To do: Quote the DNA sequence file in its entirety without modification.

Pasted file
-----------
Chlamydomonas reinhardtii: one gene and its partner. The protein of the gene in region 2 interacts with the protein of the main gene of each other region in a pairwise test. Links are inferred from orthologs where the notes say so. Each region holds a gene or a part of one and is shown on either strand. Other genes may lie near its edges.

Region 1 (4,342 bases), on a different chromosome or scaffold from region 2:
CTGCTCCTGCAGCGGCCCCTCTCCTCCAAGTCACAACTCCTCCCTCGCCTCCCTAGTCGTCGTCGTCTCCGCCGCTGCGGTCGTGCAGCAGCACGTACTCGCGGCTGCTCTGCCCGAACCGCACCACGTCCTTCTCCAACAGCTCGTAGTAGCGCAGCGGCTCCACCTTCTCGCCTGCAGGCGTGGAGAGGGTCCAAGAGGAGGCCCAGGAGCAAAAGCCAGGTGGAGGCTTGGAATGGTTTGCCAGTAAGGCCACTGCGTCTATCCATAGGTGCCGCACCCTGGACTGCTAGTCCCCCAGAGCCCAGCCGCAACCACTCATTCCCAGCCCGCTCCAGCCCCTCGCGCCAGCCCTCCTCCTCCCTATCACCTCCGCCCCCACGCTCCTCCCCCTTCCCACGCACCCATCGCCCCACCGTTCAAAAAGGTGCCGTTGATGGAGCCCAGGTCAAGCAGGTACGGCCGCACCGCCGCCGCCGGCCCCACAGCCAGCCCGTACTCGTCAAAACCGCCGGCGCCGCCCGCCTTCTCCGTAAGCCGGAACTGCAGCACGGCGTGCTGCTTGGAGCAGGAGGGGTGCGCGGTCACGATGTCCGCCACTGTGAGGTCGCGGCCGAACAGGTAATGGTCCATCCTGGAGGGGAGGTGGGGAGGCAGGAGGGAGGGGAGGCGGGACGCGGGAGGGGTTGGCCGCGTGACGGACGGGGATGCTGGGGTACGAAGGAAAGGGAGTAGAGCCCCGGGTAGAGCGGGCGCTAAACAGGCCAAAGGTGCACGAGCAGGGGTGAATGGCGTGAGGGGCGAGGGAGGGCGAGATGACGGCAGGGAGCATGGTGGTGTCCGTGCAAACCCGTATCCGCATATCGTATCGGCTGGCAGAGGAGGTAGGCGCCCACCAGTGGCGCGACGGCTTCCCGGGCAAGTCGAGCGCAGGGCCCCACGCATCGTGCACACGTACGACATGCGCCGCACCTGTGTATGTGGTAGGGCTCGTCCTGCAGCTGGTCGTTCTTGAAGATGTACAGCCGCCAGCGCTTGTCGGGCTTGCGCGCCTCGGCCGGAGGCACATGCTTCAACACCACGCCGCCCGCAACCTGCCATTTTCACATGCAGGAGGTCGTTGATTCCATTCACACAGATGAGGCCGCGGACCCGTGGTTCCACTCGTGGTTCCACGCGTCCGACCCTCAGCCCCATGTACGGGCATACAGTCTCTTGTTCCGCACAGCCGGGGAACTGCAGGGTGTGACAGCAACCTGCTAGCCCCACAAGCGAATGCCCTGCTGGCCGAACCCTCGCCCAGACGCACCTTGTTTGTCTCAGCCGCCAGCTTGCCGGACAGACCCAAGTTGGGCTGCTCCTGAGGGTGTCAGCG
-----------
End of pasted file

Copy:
Chlamydomonas reinhardtii: one gene and its partner. The protein of the gene in region 2 interacts with the protein of the main gene of each other region in a pairwise test. Links are inferred from orthologs where the notes say so. Each region holds a gene or a part of one and is shown on either strand. Other genes may lie near its edges.

Region 1 (4,342 bases), on a different chromosome or scaffold from region 2:
CTGCTCCTGCAGCGGCCCCTCTCCTCCAAGTCACAACTCCTCCCTCGCCTCCCTAGTCGTCGTCGTCTCCGCCGCTGCGGTCGTGCAGCAGCACGTACTCGCGGCTGCTCTGCCCGAACCGCACCACGTCCTTCTCCAACAGCTCGTAGTAGCGCAGCGGCTCCACCTTCTCGCCTGCAGGCGTGGAGAGGGTCCAAGAGGAGGCCCAGGAGCAAAAGCCAGGTGGAGGCTTGGAATGGTTTGCCAGTAAGGCCACTGCGTCTATCCATAGGTGCCGCACCCTGGACTGCTAGTCCCCCAGAGCCCAGCCGCAACCACTCATTCCCAGCCCGCTCCAGCCCCTCGCGCCAGCCCTCCTCCTCCCTATCACCTCCGCCCCCACGCTCCTCCCCCTTCCCACGCACCCATCGCCCCACCGTTCAAAAAGGTGCCGTTGATGGAGCCCAGGTCAAGCAGGTACGGCCGCACCGCCGCCGCCGGCCCCACAGCCAGCCCGTACTCGTCAAAACCGCCGGCGCCGCCCGCCTTCTCCGTAAGCCGGAACTGCAGCACGGCGTGCTGCTTGGAGCAGGAGGGGTGCGCGGTCACGATGTCCGCCACTGTGAGGTCGCGGCCGAACAGGTAATGGTCCATCCTGGAGGGGAGGTGGGGAGGCAGGAGGGAGGGGAGGCGGGACGCGGGAGGGGTTGGCCGCGTGACGGACGGGGATGCTGGGGTACGAAGGAAAGGGAGTAGAGCCCCGGGTAGAGCGGGCGCTAAACAGGCCAAAGGTGCACGAGCAGGGGTGAATGGCGTGAGGGGCGAGGGAGGGCGAGATGACGGCAGGGAGCATGGTGGTGTCCGTGCAAACCCGTATCCGCATATCGTATCGGCTGGCAGAGGAGGTAGGCGCCCACCAGTGGCGCGACGGCTTCCCGGGCAAGTCGAGCGCAGGGCCCCACGCATCGTGCACACGTACGACATGCGCCGCACCTGTGTATGTGGTAGGGCTCGTCCTGCAGCTGGTCGTTCTTGAAGATGTACAGCCGCCAGCGCTTGTCGGGCTTGCGCGCCTCGGCCGGAGGCACATGCTTCAACACCACGCCGCCCGCAACCTGCCATTTTCACATGCAGGAGGTCGTTGATTCCATTCACACAGATGAGGCCGCGGACCCGTGGTTCCACTCGTGGTTCCACGCGTCCGACCCTCAGCCCCATGTACGGGCATACAGTCTCTTGTTCCGCACAGCCGGGGAACTGCAGGGTGTGACAGCAACCTGCTAGCCCCACAAGCGAATGCCCTGCTGGCCGAACCCTCGCCCAGACGCACCTTGTTTGTCTCAGCCGCCAGCTTGCCGGACAGACCCAAGTTGGGCTGCTCCTGAGGGTGTCAGCG